I feel good about the decisions I’ve made because I know I’ll now have more time to devote to the pursuits I really care about and I’ll be able to share more with all of you too!
So now on to grilled pizza!
I started making grilled pizza a couple of years ago. I can remember why too—I’d picked up some pizza dough at the supermarket on a humid Friday night on the way home from work because my daughter and a friend were here for the weekend. After being closed up all day the house was just too hot and humid to turn on the oven.
This pizza comes out delicious. If you like thin crust pizza, flatbread pizza or anything other than deep dish you will LOVE, LOVE this pizza.
I should first tell you that I use my gas grill just about everyday during the summer and fall and even in winter. Heck the only time I haven’t used my grill is during a nor’easter!
So here’s how to make grilled pizza. Once you make this, you’ll never settle for any other kind. It’s FAST too.
Grilled Pizza Ingredients:
- Gas grill
- Pizza dough, either homemade or store bought. (I buy a brand called “Portsmouth Pie Company” at my supermarket). My favorite is whole wheat. It should be room temperature for best results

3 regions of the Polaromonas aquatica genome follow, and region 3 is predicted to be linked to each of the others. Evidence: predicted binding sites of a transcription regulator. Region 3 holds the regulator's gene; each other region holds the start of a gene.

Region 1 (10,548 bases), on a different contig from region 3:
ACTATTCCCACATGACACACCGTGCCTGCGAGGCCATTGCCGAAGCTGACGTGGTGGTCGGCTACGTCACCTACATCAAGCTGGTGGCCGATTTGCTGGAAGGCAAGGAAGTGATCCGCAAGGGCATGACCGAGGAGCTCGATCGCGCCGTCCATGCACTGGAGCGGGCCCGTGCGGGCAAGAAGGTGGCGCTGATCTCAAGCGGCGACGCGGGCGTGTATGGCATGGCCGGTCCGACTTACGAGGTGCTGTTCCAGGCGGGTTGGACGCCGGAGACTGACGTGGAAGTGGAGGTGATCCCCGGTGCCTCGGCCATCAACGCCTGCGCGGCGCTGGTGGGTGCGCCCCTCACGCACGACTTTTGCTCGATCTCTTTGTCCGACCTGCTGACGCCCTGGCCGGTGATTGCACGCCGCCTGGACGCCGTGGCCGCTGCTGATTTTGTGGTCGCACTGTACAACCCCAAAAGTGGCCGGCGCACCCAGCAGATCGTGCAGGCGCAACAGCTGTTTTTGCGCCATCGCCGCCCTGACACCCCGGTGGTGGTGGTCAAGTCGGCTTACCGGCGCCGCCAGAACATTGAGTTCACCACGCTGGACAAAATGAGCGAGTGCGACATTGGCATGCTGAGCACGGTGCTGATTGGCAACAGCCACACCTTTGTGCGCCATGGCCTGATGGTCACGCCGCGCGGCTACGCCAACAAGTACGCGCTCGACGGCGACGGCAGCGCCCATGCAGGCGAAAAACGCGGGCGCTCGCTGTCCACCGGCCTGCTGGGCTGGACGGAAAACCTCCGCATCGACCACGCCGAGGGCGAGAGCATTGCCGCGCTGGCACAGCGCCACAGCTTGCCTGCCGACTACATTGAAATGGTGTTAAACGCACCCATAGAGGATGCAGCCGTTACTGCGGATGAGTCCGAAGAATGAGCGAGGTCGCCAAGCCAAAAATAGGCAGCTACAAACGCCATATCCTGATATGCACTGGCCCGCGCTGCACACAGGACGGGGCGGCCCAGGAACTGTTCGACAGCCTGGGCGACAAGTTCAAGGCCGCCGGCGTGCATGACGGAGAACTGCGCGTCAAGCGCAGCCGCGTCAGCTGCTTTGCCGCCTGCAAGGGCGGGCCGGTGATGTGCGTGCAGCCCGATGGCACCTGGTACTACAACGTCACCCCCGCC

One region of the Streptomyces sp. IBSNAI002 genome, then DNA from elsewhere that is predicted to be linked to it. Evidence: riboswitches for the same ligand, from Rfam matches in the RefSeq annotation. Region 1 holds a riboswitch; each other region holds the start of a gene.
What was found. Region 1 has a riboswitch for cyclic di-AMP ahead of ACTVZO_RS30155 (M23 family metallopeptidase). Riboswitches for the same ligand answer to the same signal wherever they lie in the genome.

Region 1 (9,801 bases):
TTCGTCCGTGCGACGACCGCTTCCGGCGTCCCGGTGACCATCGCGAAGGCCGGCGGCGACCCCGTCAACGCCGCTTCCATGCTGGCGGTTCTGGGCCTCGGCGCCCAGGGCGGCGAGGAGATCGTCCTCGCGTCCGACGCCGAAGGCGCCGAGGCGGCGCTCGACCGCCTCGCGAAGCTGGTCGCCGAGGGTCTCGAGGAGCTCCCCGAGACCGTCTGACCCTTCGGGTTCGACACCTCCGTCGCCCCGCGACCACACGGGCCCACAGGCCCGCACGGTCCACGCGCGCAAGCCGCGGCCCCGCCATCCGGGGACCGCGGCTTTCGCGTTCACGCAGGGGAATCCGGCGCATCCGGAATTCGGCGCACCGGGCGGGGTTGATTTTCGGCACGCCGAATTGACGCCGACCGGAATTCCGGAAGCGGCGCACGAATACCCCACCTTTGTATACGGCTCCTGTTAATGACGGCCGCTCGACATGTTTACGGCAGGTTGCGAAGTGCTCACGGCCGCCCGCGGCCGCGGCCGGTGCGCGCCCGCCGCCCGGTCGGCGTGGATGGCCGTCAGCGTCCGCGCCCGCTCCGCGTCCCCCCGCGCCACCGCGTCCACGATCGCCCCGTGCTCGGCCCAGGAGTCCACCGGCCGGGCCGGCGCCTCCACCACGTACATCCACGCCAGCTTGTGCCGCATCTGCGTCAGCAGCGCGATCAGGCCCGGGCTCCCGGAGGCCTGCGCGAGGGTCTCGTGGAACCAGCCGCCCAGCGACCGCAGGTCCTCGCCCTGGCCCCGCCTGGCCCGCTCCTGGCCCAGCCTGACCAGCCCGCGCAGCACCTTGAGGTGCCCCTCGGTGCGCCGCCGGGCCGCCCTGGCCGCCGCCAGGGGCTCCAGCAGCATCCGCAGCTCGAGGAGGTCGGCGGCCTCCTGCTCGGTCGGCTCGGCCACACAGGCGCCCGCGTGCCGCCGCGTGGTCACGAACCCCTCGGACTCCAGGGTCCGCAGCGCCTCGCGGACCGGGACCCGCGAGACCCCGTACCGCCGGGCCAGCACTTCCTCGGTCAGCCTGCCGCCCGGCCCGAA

- Olive oil for brushing or make ahead garlic oil (see recipe that follows)
- Pizza Sauce – any kind, jarred is fine, you can use left over spaghetti sauce. I’ve also used Alfredo sauce for white pizza and mixed BBQ sauce with tomato sauce for BBQ chicken pizza.
- Any toppings you like—Fresh tomatoes from the garden, leftover veggies, spinach, broccoli, mushrooms, onions, grilled eggplant, turkey pepperoni, leftover sausage meat, shredded cheese, leftover chicken, fresh mozzarella, goat cheese,
1) Preheat your grill, if you have a top shelf, heat it to medium high, if you don’t have an upper shelf on your grill, light only one side or burner. Spray the grill with PAM or brush with olive oil. Close the cover of the grill and let it get hot. One note here—make sure your grill racks are clean or whatever is stuck to them will be on the pizza, hopefully it will taste good.
2) Divide the ball of dough into four parts. This will make four good sized individual pizzas. You can refrigerate any dough that you don’t want to use up to 3 or 4 days (I wouldn’t go longer than that before using it up).